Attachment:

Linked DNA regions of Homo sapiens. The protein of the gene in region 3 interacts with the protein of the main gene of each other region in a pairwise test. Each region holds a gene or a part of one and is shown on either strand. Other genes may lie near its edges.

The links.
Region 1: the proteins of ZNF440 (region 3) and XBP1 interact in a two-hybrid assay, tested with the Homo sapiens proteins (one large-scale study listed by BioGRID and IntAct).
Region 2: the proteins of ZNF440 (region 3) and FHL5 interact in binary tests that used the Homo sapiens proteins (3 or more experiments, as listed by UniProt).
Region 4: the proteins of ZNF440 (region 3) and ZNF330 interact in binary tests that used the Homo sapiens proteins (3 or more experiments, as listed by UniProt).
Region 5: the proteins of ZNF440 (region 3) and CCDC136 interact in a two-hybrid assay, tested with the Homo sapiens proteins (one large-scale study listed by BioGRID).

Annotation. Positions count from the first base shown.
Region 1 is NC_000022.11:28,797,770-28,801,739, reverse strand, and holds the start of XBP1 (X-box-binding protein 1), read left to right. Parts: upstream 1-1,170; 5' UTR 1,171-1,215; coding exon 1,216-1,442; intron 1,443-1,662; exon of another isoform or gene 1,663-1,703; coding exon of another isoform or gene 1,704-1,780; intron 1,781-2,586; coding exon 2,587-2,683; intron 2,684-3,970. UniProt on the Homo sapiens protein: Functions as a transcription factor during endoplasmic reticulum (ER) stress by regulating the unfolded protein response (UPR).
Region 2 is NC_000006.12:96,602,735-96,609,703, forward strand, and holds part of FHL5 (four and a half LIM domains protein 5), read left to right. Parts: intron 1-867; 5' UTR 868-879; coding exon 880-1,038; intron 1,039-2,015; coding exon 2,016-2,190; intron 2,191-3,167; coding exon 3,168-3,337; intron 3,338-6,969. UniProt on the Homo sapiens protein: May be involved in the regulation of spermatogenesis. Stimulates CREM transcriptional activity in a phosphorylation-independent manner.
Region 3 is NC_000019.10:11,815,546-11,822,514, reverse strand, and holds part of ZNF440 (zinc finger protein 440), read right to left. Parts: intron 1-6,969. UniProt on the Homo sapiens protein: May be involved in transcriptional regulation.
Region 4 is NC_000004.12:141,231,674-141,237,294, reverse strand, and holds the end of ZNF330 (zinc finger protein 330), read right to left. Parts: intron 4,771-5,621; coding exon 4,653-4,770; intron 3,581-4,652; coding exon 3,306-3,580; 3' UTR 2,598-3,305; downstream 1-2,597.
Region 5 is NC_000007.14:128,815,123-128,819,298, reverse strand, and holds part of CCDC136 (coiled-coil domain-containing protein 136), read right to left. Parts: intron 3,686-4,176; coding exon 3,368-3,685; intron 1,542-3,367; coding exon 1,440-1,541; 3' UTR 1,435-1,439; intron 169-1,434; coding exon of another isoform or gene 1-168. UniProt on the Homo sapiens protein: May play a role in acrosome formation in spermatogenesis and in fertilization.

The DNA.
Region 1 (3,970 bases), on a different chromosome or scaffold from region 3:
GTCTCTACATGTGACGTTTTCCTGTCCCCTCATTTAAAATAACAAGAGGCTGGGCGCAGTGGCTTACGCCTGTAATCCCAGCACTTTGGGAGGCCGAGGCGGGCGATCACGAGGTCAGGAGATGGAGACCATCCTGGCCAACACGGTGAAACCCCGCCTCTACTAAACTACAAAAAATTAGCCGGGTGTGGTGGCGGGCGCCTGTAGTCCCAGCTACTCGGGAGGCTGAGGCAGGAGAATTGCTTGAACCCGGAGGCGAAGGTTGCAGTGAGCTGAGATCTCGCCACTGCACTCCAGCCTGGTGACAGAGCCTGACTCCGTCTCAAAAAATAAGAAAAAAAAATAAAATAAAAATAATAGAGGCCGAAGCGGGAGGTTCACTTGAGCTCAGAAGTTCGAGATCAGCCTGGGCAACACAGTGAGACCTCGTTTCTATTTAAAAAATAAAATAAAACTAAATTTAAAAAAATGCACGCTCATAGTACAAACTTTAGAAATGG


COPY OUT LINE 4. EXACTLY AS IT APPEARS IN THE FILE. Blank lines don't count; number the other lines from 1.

Region 2: the proteins of ZNF440 (region 3) and FHL5 interact in binary tests that used the Homo sapiens proteins (3 or more experiments, as listed by UniProt).